This Is How Many Hours It Takes to Make Rent in the Top 25 Cities

February 13, 2020
Clock worker
By Daniel Krasoń

There are 525,600 minutes in a year, and if you rent in San Jose, Calif., you will spend nearly 55,000 of them working to pay rent. In other words, renters dedicate an average of over 76 hours a month to secure a place to live there. SmartAsset analyzed the hours of work needed to pay monthly rent in the 25 largest American cities. The analysis found that renters living in the west pay a premium for their location, but the main takeaway from the analysis is that it is expensive nationwide right now: The average renters spend more than the recommended 30 percent of their pay on rent in all 25 top cities. 

Pew Research Center found that in 2017 more U.S. households were headed by renters than at any point since 1965. Considering the fact that rent is a major expense for many people – more than half of household income in some of the country’s largest cities – workers might find themselves clocking extra hours to pay their landlords and build their savings. Of course, it can take more work hours to cover rental costs in some cities compared to others.

In this study, SmartAsset uncovered the hours of work needed to pay monthly rent in the 25 largest American cities, considering data on the following metrics: average annual take-home pay, average hours worked per year and median rent. For details on our data sources and how we put all the information together to create our final rankings, check out the Data and Methodology section below.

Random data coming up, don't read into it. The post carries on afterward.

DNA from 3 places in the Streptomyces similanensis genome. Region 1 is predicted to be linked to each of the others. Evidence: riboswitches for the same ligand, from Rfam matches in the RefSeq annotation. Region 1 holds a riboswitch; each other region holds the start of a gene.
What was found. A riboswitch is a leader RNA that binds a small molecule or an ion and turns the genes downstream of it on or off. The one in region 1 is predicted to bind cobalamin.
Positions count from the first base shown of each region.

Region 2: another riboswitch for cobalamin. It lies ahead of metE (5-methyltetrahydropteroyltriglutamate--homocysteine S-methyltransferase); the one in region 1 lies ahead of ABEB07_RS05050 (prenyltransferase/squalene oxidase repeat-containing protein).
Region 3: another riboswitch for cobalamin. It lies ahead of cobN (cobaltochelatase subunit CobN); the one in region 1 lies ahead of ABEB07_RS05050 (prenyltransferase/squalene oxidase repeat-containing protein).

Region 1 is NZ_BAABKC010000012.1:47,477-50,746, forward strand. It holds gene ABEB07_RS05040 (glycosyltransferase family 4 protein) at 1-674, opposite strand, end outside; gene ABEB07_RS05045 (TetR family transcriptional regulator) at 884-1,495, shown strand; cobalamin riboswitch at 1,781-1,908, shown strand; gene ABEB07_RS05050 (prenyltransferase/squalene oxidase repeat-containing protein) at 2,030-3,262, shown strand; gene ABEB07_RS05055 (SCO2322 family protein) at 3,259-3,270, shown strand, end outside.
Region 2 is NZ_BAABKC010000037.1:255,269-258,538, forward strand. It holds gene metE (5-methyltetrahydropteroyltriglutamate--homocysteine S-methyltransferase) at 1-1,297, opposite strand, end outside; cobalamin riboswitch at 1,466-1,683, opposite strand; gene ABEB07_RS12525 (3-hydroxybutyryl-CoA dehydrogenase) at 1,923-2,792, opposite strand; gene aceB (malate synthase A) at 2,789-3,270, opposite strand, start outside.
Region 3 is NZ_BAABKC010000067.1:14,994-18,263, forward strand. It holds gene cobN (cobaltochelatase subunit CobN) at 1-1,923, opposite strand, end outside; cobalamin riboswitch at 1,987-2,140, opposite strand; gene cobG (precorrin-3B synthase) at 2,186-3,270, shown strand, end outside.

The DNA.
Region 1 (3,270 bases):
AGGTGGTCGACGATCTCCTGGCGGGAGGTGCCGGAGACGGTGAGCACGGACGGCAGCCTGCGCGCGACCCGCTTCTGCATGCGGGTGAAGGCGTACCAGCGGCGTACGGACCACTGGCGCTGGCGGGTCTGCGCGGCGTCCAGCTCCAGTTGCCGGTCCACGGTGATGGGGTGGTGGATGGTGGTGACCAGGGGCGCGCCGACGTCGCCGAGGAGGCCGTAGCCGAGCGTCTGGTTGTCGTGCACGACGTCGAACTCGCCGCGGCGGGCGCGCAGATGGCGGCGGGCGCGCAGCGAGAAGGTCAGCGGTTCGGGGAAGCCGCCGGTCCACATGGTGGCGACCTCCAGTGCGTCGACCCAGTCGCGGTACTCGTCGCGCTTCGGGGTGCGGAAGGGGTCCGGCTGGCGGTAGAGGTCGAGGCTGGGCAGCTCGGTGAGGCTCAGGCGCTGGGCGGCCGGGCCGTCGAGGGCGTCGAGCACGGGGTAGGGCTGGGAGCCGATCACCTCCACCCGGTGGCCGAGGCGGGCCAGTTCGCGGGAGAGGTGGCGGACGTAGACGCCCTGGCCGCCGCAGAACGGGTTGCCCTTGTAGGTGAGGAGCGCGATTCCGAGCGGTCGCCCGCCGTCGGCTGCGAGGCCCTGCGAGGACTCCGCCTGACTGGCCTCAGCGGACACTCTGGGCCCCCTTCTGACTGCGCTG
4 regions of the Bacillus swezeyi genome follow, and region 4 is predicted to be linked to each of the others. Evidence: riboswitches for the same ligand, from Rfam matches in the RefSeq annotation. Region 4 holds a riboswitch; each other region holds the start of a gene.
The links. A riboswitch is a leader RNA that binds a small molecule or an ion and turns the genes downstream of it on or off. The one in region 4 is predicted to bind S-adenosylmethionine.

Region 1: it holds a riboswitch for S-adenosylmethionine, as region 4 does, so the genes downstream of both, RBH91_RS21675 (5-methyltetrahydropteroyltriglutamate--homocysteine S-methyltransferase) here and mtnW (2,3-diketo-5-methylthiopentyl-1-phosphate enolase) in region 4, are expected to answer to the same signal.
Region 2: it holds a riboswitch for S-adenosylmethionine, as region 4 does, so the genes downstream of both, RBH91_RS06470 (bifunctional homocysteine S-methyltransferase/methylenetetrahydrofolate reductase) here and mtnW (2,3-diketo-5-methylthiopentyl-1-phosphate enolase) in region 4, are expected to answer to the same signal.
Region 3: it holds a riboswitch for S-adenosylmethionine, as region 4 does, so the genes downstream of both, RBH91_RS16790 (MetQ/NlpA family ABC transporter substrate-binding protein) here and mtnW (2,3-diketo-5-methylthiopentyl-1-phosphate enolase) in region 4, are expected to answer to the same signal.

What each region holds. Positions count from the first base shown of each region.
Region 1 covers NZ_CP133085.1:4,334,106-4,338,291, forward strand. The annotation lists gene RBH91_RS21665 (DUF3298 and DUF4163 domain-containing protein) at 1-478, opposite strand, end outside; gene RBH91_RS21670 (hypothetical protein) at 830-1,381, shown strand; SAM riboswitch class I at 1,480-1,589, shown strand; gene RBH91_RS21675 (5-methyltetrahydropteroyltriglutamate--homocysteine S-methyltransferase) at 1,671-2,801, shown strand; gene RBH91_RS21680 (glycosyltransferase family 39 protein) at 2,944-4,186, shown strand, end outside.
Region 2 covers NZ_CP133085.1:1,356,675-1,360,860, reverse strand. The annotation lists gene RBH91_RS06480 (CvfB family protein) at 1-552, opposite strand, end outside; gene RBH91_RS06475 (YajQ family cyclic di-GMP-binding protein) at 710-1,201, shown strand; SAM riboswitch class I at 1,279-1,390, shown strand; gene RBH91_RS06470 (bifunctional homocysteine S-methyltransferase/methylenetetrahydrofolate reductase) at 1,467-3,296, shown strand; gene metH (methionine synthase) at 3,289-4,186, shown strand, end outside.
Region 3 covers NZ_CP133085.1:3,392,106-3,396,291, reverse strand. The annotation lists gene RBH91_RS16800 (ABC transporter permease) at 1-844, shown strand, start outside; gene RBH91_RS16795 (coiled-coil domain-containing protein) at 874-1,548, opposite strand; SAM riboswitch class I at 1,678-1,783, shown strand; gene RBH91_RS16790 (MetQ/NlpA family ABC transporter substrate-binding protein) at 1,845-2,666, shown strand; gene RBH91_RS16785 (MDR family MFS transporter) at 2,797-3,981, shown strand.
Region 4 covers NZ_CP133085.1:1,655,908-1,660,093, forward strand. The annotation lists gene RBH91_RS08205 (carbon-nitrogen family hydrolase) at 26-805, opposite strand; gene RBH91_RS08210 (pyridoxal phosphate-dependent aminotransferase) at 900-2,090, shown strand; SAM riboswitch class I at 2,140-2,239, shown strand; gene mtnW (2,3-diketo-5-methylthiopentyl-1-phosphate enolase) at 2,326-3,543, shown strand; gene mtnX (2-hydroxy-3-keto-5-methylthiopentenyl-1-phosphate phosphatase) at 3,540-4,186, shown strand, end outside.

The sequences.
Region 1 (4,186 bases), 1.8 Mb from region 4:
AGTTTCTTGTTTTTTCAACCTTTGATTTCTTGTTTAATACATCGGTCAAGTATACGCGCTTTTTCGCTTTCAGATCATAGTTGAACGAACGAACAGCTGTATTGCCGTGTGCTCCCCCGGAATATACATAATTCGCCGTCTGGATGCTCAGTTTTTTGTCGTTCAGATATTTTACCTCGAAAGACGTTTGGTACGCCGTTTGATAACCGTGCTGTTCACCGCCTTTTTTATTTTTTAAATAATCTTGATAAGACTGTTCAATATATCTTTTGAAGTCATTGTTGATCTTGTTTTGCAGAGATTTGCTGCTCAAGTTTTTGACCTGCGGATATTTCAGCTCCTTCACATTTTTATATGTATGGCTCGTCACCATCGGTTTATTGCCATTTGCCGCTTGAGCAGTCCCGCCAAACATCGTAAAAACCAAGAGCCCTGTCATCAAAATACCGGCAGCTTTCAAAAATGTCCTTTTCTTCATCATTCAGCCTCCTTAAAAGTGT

This is the 2020 version of this study. Check out the 2019 version here.

Key Findings

Several cities in Western states require more work to cover rent. Of the 10 cities in the country where the highest number of hours is needed to pay rent, six are in Western states: California, Colorado and Washington State. Four of those six are in California, with an average monthly rent across them of $1,803.

Housing costs are high across all large U.S. cities. Annual rent comprises more than 30% of average earnings in all 25 cities in our study, suggesting that many residents may be housing-cost burdened. In fact, in three California cities in our study – San Jose, Los Angeles and San Diego – housing costs comprise more than 50% of average earnings for workers.

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